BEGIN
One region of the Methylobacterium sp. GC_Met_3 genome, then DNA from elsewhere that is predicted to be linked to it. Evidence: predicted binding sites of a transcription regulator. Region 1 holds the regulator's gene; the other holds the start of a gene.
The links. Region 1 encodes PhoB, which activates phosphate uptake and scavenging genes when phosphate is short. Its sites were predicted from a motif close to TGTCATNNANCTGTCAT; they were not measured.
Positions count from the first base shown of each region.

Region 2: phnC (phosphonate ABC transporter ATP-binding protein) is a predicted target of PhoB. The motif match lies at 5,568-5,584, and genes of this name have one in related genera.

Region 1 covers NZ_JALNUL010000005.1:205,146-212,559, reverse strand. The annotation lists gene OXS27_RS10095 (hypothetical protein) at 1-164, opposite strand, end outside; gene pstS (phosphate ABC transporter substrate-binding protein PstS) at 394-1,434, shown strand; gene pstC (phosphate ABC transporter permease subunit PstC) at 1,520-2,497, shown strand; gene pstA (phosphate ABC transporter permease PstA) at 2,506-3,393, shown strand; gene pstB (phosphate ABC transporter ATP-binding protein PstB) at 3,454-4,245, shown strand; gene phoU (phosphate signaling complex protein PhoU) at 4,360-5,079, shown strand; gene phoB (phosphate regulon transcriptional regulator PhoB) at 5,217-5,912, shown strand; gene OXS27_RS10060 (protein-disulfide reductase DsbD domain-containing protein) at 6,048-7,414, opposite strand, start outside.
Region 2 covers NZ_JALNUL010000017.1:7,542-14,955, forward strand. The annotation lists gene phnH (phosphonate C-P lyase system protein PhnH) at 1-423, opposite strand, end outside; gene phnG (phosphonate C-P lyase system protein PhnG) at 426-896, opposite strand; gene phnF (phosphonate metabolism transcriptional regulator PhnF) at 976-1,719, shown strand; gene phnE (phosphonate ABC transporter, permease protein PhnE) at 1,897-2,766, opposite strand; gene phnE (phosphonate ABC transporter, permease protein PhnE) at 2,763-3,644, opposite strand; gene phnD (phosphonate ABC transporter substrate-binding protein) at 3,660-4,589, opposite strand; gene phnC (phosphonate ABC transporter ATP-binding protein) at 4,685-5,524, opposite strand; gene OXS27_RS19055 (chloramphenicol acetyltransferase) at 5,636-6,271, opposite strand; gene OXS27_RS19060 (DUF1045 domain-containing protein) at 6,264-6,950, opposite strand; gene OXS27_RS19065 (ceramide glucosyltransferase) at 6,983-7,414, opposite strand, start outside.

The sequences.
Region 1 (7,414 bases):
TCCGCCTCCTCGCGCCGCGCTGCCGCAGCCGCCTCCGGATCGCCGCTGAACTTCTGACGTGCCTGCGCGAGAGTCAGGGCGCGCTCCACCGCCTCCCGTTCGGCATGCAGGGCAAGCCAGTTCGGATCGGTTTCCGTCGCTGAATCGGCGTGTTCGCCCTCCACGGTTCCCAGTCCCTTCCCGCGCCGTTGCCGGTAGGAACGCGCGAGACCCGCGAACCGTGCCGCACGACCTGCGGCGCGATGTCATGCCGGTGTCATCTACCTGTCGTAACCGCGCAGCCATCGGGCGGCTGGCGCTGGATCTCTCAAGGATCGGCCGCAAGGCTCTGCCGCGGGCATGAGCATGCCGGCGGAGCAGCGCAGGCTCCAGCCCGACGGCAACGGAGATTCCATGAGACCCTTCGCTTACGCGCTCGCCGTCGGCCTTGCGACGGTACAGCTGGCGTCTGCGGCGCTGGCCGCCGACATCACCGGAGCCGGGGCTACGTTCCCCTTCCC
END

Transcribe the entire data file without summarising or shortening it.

One region of the Methylobacterium sp. GC_Met_3 genome, then DNA from elsewhere that is predicted to be linked to it. Evidence: predicted binding sites of a transcription regulator. Region 1 holds the regulator's gene; the other holds the start of a gene.
The links. Region 1 encodes PhoB, which activates phosphate uptake and scavenging genes when phosphate is short. Its sites were predicted from a motif close to TGTCATNNANCTGTCAT; they were not measured.
Positions count from the first base shown of each region.

Region 2: phnC (phosphonate ABC transporter ATP-binding protein) is a predicted target of PhoB. The motif match lies at 5,568-5,584, and genes of this name have one in related genera.

Region 1 covers NZ_JALNUL010000005.1:205,146-212,559, reverse strand. The annotation lists gene OXS27_RS10095 (hypothetical protein) at 1-164, opposite strand, end outside; gene pstS (phosphate ABC transporter substrate-binding protein PstS) at 394-1,434, shown strand; gene pstC (phosphate ABC transporter permease subunit PstC) at 1,520-2,497, shown strand; gene pstA (phosphate ABC transporter permease PstA) at 2,506-3,393, shown strand; gene pstB (phosphate ABC transporter ATP-binding protein PstB) at 3,454-4,245, shown strand; gene phoU (phosphate signaling complex protein PhoU) at 4,360-5,079, shown strand; gene phoB (phosphate regulon transcriptional regulator PhoB) at 5,217-5,912, shown strand; gene OXS27_RS10060 (protein-disulfide reductase DsbD domain-containing protein) at 6,048-7,414, opposite strand, start outside.
Region 2 covers NZ_JALNUL010000017.1:7,542-14,955, forward strand. The annotation lists gene phnH (phosphonate C-P lyase system protein PhnH) at 1-423, opposite strand, end outside; gene phnG (phosphonate C-P lyase system protein PhnG) at 426-896, opposite strand; gene phnF (phosphonate metabolism transcriptional regulator PhnF) at 976-1,719, shown strand; gene phnE (phosphonate ABC transporter, permease protein PhnE) at 1,897-2,766, opposite strand; gene phnE (phosphonate ABC transporter, permease protein PhnE) at 2,763-3,644, opposite strand; gene phnD (phosphonate ABC transporter substrate-binding protein) at 3,660-4,589, opposite strand; gene phnC (phosphonate ABC transporter ATP-binding protein) at 4,685-5,524, opposite strand; gene OXS27_RS19055 (chloramphenicol acetyltransferase) at 5,636-6,271, opposite strand; gene OXS27_RS19060 (DUF1045 domain-containing protein) at 6,264-6,950, opposite strand; gene OXS27_RS19065 (ceramide glucosyltransferase) at 6,983-7,414, opposite strand, start outside.

The sequences.
Region 1 (7,414 bases):
TCCGCCTCCTCGCGCCGCGCTGCCGCAGCCGCCTCCGGATCGCCGCTGAACTTCTGACGTGCCTGCGCGAGAGTCAGGGCGCGCTCCACCGCCTCCCGTTCGGCATGCAGGGCAAGCCAGTTCGGATCGGTTTCCGTCGCTGAATCGGCGTGTTCGCCCTCCACGGTTCCCAGTCCCTTCCCGCGCCGTTGCCGGTAGGAACGCGCGAGACCCGCGAACCGTGCCGCACGACCTGCGGCGCGATGTCATGCCGGTGTCATCTACCTGTCGTAACCGCGCAGCCATCGGGCGGCTGGCGCTGGATCTCTCAAGGATCGGCCGCAAGGCTCTGCCGCGGGCATGAGCATGCCGGCGGAGCAGCGCAGGCTCCAGCCCGACGGCAACGGAGATTCCATGAGACCCTTCGCTTACGCGCTCGCCGTCGGCCTTGCGACGGTACAGCTGGCGTCTGCGGCGCTGGCCGCCGACATCACCGGAGCCGGGGCTACGTTCCCCTTCCC